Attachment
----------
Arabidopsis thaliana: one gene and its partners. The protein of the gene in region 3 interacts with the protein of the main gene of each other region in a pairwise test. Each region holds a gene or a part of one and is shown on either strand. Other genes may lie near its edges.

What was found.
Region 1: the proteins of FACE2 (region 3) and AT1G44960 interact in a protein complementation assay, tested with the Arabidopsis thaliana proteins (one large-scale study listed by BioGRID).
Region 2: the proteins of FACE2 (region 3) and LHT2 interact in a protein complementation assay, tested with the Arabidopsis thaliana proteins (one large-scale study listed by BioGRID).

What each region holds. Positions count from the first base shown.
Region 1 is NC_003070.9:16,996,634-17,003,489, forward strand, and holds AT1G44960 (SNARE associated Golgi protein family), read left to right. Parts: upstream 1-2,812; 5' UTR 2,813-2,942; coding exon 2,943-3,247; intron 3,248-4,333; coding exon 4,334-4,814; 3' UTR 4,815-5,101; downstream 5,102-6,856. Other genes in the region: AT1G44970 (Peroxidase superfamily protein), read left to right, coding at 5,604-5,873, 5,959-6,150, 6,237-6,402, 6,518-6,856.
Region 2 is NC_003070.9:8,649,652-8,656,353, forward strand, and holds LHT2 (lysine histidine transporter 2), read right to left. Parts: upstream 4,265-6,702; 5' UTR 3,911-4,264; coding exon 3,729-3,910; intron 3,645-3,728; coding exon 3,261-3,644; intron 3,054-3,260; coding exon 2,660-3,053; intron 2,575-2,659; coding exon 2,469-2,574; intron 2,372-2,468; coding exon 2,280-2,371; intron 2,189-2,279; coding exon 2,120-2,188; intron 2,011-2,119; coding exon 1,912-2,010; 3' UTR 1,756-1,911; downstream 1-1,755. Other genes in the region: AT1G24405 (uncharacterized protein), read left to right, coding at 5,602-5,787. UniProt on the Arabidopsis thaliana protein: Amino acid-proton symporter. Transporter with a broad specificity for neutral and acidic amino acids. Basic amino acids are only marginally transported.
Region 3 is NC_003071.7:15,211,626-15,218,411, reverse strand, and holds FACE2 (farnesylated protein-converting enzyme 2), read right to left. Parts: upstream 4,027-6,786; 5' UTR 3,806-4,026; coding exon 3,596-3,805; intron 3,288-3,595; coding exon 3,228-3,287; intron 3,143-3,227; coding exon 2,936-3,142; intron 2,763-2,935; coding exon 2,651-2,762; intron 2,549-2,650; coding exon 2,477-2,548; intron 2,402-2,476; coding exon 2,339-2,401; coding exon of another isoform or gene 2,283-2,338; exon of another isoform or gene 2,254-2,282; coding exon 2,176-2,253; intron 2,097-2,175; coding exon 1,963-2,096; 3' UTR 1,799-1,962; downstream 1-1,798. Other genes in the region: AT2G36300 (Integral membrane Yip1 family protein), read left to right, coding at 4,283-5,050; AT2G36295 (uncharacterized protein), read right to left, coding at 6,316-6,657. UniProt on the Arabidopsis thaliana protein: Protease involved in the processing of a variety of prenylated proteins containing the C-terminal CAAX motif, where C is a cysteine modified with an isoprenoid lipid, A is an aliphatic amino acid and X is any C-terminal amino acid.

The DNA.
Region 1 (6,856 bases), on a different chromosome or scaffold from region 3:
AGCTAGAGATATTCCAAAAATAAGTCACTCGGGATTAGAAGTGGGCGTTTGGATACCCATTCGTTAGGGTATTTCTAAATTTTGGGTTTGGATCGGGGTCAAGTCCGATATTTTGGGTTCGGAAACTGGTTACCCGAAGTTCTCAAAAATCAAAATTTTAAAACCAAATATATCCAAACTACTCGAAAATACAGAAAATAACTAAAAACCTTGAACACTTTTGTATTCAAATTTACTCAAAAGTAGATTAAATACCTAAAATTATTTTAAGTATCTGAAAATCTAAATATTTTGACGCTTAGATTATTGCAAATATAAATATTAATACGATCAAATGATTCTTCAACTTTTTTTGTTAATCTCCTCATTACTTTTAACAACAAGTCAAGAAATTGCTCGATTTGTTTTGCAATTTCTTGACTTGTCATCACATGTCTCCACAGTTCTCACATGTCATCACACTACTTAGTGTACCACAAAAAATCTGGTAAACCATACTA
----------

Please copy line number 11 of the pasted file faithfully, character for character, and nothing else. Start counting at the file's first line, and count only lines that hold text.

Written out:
AGCTAGAGATATTCCAAAAATAAGTCACTCGGGATTAGAAGTGGGCGTTTGGATACCCATTCGTTAGGGTATTTCTAAATTTTGGGTTTGGATCGGGGTCAAGTCCGATATTTTGGGTTCGGAAACTGGTTACCCGAAGTTCTCAAAAATCAAAATTTTAAAACCAAATATATCCAAACTACTCGAAAATACAGAAAATAACTAAAAACCTTGAACACTTTTGTATTCAAATTTACTCAAAAGTAGATTAAATACCTAAAATTATTTTAAGTATCTGAAAATCTAAATATTTTGACGCTTAGATTATTGCAAATATAAATATTAATACGATCAAATGATTCTTCAACTTTTTTTGTTAATCTCCTCATTACTTTTAACAACAAGTCAAGAAATTGCTCGATTTGTTTTGCAATTTCTTGACTTGTCATCACATGTCTCCACAGTTCTCACATGTCATCACACTACTTAGTGTACCACAAAAAATCTGGTAAACCATACTA